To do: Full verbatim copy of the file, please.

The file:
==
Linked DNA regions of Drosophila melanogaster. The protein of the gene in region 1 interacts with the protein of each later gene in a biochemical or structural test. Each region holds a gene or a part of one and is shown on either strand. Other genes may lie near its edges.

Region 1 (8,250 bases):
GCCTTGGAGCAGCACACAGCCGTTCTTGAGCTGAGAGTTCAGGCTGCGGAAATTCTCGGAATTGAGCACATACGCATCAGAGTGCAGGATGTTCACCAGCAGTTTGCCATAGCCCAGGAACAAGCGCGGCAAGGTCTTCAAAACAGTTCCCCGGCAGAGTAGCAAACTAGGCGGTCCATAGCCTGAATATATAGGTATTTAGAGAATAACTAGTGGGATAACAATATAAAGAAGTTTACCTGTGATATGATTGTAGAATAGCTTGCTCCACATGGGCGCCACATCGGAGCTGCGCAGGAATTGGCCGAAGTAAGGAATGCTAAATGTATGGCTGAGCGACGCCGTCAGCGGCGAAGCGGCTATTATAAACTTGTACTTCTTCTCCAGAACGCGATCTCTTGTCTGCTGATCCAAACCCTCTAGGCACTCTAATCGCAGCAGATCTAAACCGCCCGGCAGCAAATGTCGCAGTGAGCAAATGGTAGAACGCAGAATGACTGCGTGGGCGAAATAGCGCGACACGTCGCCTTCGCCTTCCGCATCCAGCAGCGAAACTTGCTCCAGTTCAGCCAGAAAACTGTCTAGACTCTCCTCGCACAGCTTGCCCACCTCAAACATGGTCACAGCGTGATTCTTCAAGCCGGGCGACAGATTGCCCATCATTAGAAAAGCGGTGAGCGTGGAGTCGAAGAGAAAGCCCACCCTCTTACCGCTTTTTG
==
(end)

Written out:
Linked DNA regions of Drosophila melanogaster. The protein of the gene in region 1 interacts with the protein of each later gene in a biochemical or structural test. Each region holds a gene or a part of one and is shown on either strand. Other genes may lie near its edges.

Region 1 (8,250 bases):
GCCTTGGAGCAGCACACAGCCGTTCTTGAGCTGAGAGTTCAGGCTGCGGAAATTCTCGGAATTGAGCACATACGCATCAGAGTGCAGGATGTTCACCAGCAGTTTGCCATAGCCCAGGAACAAGCGCGGCAAGGTCTTCAAAACAGTTCCCCGGCAGAGTAGCAAACTAGGCGGTCCATAGCCTGAATATATAGGTATTTAGAGAATAACTAGTGGGATAACAATATAAAGAAGTTTACCTGTGATATGATTGTAGAATAGCTTGCTCCACATGGGCGCCACATCGGAGCTGCGCAGGAATTGGCCGAAGTAAGGAATGCTAAATGTATGGCTGAGCGACGCCGTCAGCGGCGAAGCGGCTATTATAAACTTGTACTTCTTCTCCAGAACGCGATCTCTTGTCTGCTGATCCAAACCCTCTAGGCACTCTAATCGCAGCAGATCTAAACCGCCCGGCAGCAAATGTCGCAGTGAGCAAATGGTAGAACGCAGAATGACTGCGTGGGCGAAATAGCGCGACACGTCGCCTTCGCCTTCCGCATCCAGCAGCGAAACTTGCTCCAGTTCAGCCAGAAAACTGTCTAGACTCTCCTCGCACAGCTTGCCCACCTCAAACATGGTCACAGCGTGATTCTTCAAGCCGGGCGACAGATTGCCCATCATTAGAAAAGCGGTGAGCGTGGAGTCGAAGAGAAAGCCCACCCTCTTACCGCTTTTTG